5. Go underground into Jerusalem’s past
For a different perspective on the Western Wall, take a tour of its tunnels.
The Western Wall tunnel tour starts at the Western Wall prayer area and ends up in Via Dolorosa (near Station 1), passing along the side of Temple Mount / Haram al-Sharif and under present day houses. The tour takes around 80 minutes
- This one place where you will need to reserve ahead (I did it before leaving the UK for Israel)
6. Visit Temple Mount (Haram al-Sharif)
Tread on hallowed ground for the three monotheistic religions.
One of my favourite things to do in Jerusalem is to visit the Temple Mount (Haram al-Sharif) is a 36-acre open plaza of ancient paving stones and cypress trees looming above the Western Wall. The area contains about 100 different structures including monumental Ummayad mosques and minarets, Herodian walls and gates, and arches and fountains from different time periods.
All three Abrahamic faiths – Jews, Christians and Muslims – regard it as the location of Mount Moriah, where Abraham prepared to offer his son Isaac (or Ishmael in the Muslim tradition) to God. It was here that Solomon built the first Jewish temple. For Christians, Herod’s Temple was the site of several events in the life of Jesus. To Sunni Muslims, Temple Mount is Haram al-Sharif (the Noble Sanctuary) and is Islam’s third holiest site, after Mecca and Medina. Muslims believe to the gold-roofed Dome of the Rock — one of Jerusalem’s most recognisable landmarks — covers the rock from which Muhammad visited heaven during his Night Journey in the 7th century.
- Plan ahead! The area is only open four hours a day, Monday – Thursday. Queues can be long. Check online for current opening times. As this area can be a flashpoint for unrest, for security reasons it can close without warning
- Dress modestly. On one visit I was severely scolded for allowing my shawl to slip off my shoulders!
- Sadly, non-Muslims are not allowed to enter the Dome of the Rock.
7. Soak up the religious fervour at the Church of the Holy Sepulchre
Walk past parades of shuffling pilgrims and through clouds of incense at one of Christianity’s most revered sites
Compared with the dazzling Dome of the Rock, Jerusalem’s Church of the Holy Sepulchre looks unremarkable. Its sombre appearance, and the gloomy passageways and stairways connecting its chapels and altars, reflect its claim to fame as the site of biblical Calvary, the site of Jesus’s crucifixion.
On a quick visit, this is a difficult place to love. But its rewards come with taking a little longer to wander slowly around its frankincense-laden vestibules and chambers. The shafts of light illuminating the Rotunda containing the Holy Sepulchre. Pilgrims visibly weeping in devotion as they kneel to kiss the Stone of Unction on which Jesus’s body was said to be laid and anointed after his crucifixion. The devotion of Christian visitors – for many this will be a long-awaited experience – lifts this site above its architectural gloominess.
- The Church of the Holy Sepulchre gets VERY crowded. Try to come early morning or just before it shuts for a more serene experience.
- As it is a religious site dress modestly.
8. Never forget: Visit Yad Vashem
Remember those who perished in the Holocaust.
Established in 1953, Yad Vashem is a powerful memorial to the six million Jews who were killed in the Holocaust. This 45-acre campus comprises indoor museums and outdoor monuments, exhibitions, memorial sites, gardens and sculptures.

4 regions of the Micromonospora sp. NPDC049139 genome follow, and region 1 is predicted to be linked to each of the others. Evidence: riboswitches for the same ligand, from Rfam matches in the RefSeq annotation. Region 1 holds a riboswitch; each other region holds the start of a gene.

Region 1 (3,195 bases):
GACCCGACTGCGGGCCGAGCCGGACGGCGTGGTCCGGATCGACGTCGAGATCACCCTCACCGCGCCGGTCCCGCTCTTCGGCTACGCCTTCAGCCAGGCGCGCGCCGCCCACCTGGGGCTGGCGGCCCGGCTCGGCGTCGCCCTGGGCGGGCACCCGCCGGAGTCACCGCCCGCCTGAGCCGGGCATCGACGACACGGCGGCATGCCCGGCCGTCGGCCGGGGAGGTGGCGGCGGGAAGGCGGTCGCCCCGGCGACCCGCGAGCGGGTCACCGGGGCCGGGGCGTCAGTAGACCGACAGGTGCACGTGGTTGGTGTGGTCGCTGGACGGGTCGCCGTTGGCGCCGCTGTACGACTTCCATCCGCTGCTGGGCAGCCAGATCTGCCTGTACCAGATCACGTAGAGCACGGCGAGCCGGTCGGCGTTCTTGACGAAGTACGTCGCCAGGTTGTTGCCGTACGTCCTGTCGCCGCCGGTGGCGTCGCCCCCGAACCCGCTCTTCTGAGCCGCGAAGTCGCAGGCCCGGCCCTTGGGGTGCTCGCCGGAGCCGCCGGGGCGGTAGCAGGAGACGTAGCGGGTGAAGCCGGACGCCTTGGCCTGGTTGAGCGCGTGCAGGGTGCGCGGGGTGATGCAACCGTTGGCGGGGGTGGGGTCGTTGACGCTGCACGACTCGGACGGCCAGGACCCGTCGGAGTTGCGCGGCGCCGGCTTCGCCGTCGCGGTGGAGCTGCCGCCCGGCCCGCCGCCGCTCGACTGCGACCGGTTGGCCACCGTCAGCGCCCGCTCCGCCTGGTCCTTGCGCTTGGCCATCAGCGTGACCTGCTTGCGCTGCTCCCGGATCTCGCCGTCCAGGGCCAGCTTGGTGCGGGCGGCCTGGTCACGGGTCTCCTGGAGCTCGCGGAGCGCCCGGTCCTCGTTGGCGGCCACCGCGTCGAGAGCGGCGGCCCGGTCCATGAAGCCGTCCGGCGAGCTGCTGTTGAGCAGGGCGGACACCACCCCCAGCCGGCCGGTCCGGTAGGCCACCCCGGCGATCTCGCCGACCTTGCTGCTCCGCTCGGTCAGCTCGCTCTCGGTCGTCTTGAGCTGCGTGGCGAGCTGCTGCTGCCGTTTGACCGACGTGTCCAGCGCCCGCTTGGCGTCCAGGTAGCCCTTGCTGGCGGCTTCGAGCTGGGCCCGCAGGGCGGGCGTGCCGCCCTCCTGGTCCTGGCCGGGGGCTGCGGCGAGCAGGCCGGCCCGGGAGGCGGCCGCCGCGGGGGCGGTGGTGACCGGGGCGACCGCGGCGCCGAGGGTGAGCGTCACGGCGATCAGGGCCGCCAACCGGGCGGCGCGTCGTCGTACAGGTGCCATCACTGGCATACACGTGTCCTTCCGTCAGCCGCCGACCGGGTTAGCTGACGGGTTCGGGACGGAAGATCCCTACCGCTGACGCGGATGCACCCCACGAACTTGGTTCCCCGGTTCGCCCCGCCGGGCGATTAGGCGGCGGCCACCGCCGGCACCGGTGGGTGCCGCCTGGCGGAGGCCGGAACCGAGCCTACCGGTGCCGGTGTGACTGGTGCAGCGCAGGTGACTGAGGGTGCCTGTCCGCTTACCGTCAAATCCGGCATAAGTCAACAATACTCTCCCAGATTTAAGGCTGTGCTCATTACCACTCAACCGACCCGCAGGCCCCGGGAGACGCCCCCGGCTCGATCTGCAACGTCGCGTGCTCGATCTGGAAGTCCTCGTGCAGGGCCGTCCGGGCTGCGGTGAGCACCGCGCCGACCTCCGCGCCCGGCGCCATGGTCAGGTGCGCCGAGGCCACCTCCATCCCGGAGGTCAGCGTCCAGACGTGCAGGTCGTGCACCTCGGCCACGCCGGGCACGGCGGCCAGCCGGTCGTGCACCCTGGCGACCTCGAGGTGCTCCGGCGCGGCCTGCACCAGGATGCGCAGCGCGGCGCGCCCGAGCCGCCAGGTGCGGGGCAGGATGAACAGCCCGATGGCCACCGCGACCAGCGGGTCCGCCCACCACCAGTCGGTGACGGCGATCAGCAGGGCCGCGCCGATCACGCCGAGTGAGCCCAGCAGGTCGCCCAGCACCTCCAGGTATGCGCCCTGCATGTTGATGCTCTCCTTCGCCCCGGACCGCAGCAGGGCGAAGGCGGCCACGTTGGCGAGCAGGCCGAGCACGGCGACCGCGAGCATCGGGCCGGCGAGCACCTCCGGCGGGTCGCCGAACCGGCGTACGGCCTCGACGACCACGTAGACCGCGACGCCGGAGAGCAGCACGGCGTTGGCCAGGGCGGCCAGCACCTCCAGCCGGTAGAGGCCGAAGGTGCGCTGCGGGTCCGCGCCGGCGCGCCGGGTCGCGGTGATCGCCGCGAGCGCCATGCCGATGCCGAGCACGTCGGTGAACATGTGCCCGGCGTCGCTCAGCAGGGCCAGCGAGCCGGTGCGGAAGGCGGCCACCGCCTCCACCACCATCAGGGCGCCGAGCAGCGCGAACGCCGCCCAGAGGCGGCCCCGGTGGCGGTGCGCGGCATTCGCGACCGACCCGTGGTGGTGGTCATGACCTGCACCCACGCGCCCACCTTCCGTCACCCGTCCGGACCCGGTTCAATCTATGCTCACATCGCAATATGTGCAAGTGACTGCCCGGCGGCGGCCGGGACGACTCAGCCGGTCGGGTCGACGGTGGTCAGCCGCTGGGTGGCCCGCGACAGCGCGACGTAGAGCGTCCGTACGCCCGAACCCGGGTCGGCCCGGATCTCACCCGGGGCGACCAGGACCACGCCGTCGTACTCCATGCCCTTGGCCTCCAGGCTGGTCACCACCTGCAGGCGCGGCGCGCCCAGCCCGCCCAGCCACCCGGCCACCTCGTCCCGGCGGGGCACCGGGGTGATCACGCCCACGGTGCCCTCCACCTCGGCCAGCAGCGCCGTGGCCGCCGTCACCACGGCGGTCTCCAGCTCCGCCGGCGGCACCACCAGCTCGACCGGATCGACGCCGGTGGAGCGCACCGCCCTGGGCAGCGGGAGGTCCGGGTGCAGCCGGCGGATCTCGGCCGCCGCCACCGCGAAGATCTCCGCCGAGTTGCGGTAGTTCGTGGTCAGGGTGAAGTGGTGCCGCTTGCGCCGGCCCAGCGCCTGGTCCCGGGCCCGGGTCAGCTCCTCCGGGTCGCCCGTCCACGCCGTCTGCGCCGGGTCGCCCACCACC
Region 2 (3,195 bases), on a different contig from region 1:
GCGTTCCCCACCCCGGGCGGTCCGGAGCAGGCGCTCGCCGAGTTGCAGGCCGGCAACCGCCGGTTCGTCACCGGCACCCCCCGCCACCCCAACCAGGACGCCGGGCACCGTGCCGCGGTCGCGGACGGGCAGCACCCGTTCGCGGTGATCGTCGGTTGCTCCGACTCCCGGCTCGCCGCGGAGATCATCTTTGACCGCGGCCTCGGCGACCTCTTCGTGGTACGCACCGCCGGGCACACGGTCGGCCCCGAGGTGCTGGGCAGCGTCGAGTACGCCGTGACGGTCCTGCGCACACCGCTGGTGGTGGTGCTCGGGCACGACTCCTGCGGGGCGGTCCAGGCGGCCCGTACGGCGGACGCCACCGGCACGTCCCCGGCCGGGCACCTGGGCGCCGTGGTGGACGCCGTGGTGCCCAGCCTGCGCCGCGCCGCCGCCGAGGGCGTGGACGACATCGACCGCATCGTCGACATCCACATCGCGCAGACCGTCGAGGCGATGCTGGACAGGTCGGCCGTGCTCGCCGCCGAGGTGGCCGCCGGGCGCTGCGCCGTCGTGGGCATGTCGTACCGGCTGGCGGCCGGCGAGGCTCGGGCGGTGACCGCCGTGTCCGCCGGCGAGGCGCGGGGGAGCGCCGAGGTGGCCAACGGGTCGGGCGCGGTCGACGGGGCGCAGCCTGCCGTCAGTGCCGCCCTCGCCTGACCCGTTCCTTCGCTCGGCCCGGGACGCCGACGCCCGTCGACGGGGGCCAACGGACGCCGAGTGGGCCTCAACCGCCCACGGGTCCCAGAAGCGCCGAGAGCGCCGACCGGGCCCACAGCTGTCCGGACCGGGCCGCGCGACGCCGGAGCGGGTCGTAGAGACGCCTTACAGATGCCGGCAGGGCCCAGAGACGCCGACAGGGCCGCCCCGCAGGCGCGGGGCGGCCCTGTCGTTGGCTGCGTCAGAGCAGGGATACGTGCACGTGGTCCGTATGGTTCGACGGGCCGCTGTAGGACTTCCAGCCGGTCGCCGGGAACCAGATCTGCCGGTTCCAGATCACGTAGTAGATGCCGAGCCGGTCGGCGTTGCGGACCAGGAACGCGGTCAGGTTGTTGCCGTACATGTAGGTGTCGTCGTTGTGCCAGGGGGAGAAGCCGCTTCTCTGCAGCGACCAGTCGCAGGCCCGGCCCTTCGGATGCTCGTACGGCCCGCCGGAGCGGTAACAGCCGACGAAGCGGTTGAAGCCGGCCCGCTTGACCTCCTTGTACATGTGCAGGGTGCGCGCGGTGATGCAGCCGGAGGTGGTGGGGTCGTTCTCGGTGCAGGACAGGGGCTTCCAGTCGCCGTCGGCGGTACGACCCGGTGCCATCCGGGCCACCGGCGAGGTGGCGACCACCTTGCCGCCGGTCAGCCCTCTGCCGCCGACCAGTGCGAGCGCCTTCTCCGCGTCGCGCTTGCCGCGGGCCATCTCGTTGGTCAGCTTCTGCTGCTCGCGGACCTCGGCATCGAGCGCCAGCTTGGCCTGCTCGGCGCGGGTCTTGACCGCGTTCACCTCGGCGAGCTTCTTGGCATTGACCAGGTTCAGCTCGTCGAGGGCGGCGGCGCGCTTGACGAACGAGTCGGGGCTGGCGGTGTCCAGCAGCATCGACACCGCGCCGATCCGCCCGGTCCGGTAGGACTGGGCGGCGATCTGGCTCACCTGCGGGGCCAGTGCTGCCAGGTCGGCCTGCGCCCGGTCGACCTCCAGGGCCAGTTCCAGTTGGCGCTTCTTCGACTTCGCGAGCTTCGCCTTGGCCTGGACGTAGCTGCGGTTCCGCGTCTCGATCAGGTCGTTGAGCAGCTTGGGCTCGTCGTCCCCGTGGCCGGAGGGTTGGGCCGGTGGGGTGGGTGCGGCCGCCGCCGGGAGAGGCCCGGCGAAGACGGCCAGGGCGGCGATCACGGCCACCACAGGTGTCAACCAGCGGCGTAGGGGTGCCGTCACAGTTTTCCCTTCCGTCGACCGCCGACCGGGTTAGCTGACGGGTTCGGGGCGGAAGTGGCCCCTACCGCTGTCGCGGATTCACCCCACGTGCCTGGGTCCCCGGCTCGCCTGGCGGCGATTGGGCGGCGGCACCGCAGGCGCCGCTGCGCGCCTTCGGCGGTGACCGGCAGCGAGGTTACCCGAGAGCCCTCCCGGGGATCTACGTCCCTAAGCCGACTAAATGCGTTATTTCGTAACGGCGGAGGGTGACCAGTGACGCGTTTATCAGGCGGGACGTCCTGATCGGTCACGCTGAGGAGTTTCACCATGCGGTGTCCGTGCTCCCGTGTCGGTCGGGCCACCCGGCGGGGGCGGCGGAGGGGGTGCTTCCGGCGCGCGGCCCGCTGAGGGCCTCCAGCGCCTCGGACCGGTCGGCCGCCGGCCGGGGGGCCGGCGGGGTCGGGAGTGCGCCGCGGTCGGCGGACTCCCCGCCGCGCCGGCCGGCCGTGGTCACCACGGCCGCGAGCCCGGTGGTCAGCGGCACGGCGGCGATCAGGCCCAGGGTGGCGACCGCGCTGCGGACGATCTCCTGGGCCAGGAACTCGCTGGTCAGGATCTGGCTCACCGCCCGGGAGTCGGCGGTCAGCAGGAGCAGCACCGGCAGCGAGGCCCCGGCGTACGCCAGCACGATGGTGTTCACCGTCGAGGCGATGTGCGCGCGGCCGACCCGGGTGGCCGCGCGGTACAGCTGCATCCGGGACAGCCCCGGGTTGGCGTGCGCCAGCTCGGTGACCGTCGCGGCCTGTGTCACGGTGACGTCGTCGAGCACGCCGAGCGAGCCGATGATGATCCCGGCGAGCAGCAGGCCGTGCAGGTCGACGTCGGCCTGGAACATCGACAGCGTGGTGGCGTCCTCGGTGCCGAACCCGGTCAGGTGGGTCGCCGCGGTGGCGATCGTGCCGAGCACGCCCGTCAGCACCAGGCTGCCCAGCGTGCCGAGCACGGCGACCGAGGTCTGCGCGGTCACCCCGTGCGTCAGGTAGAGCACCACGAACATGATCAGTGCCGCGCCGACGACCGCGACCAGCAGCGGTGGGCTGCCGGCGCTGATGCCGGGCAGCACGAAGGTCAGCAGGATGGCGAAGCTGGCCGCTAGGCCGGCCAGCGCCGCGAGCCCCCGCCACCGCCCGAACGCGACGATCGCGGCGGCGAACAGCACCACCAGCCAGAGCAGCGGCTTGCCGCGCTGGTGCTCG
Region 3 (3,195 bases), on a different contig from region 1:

It is difficult not to be profoundly moved as those who perished are remembered by focusing on relatable parts of their humanity – their letters, their photos, belongings and communities. Perhaps the most sobering area is Children’s Memorial. Honouring each tiny soul who was lost in the Holocaust, this hollowed-out cavern has a single candle reflected in a series of mirrors commemorating the 1.5 million children killed. Never forget.
- The easiest way to get to Yad Vashem is by the Light Rail Train service, exiting at the final stop (Mount Herzl station).
- If you have the time, why not combine this with a visit to the delightful village of Ein Kerem?
9. The Garden Tomb
Ponder life away from the hustle and bustle of Jerusalem.
Away from the din of Nablus Road is this olive tree-lined garden, considered by some to be the site of the sepulchre of Joseph of Arimathea, and possibly the place where Jesus was resurrected. Although these claims are hotly disputed, in a stark contrast to the frantic nature of the Church of the Holy Sepulchre, the Garden Tomb is an oasis of tranquillity. Sit in a shady spot and read or ponder life.
- The Garden Tomb is closed on Sundays. It is 400 meters from Damascus Gate, straight up Nablus Road.
10. Eat and drink in a landmark Jerusalem hotel
Venture into East Jerusalem to drink and dine in the American colony hotel
About 15 minutes’ walk from the Garden Tomb is the American Colony Hotel. Built in the 19thcentury by Ottoman Pasha Rabbah Daoud Amin Effendi al-Husseini, who lived there with his harem of four wives, this landmark hotel has welcomed many film stars, diplomats, politicians and foreign correspondents. Its famous guests include Robert De Niro, Natalie Portman, Lawrence of Arabia, Christiane Amanpour, Bob Dylan, Tony Blair, Mikhail Gorbachev and John le Carré to name but a few.
Take it easy in its courtyard, shaded by mulberry trees whilst you sip on their delicious homemade lemonade with mint. A perfect Jerusalem pit-stop.
Have you shared any of these experiences? Or do you have other suggestions for things to do in Jerusalem?